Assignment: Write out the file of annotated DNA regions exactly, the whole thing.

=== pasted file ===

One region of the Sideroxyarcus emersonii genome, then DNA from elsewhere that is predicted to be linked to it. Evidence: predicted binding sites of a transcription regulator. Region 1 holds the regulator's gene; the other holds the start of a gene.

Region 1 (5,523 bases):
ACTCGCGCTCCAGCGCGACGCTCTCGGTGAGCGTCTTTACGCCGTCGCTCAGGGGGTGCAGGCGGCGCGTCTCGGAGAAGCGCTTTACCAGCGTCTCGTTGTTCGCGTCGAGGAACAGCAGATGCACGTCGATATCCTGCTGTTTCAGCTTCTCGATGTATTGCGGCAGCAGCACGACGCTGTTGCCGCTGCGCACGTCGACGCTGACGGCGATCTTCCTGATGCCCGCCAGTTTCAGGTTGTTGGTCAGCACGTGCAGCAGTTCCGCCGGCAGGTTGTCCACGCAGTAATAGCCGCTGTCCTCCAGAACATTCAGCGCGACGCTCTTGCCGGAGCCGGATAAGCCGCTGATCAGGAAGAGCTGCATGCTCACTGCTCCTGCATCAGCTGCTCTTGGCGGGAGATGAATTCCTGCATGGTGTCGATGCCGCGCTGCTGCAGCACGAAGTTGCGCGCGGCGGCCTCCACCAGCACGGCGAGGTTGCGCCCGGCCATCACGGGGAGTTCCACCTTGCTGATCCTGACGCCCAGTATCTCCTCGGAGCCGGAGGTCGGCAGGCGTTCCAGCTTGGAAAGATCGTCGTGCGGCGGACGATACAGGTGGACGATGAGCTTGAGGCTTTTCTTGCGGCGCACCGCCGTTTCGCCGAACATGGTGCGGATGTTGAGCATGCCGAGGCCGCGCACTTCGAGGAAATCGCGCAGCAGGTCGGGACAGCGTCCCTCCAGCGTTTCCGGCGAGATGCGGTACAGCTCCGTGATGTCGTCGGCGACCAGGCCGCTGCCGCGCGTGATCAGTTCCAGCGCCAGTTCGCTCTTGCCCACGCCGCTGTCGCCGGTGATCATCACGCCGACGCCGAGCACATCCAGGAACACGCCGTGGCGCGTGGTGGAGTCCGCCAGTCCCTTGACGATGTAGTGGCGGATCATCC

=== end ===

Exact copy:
One region of the Sideroxyarcus emersonii genome, then DNA from elsewhere that is predicted to be linked to it. Evidence: predicted binding sites of a transcription regulator. Region 1 holds the regulator's gene; the other holds the start of a gene.

Region 1 (5,523 bases):
ACTCGCGCTCCAGCGCGACGCTCTCGGTGAGCGTCTTTACGCCGTCGCTCAGGGGGTGCAGGCGGCGCGTCTCGGAGAAGCGCTTTACCAGCGTCTCGTTGTTCGCGTCGAGGAACAGCAGATGCACGTCGATATCCTGCTGTTTCAGCTTCTCGATGTATTGCGGCAGCAGCACGACGCTGTTGCCGCTGCGCACGTCGACGCTGACGGCGATCTTCCTGATGCCCGCCAGTTTCAGGTTGTTGGTCAGCACGTGCAGCAGTTCCGCCGGCAGGTTGTCCACGCAGTAATAGCCGCTGTCCTCCAGAACATTCAGCGCGACGCTCTTGCCGGAGCCGGATAAGCCGCTGATCAGGAAGAGCTGCATGCTCACTGCTCCTGCATCAGCTGCTCTTGGCGGGAGATGAATTCCTGCATGGTGTCGATGCCGCGCTGCTGCAGCACGAAGTTGCGCGCGGCGGCCTCCACCAGCACGGCGAGGTTGCGCCCGGCCATCACGGGGAGTTCCACCTTGCTGATCCTGACGCCCAGTATCTCCTCGGAGCCGGAGGTCGGCAGGCGTTCCAGCTTGGAAAGATCGTCGTGCGGCGGACGATACAGGTGGACGATGAGCTTGAGGCTTTTCTTGCGGCGCACCGCCGTTTCGCCGAACATGGTGCGGATGTTGAGCATGCCGAGGCCGCGCACTTCGAGGAAATCGCGCAGCAGGTCGGGACAGCGTCCCTCCAGCGTTTCCGGCGAGATGCGGTACAGCTCCGTGATGTCGTCGGCGACCAGGCCGCTGCCGCGCGTGATCAGTTCCAGCGCCAGTTCGCTCTTGCCCACGCCGCTGTCGCCGGTGATCATCACGCCGACGCCGAGCACATCCAGGAACACGCCGTGGCGCGTGGTGGAGTCCGCCAGTCCCTTGACGATGTAGTGGCGGATCATCC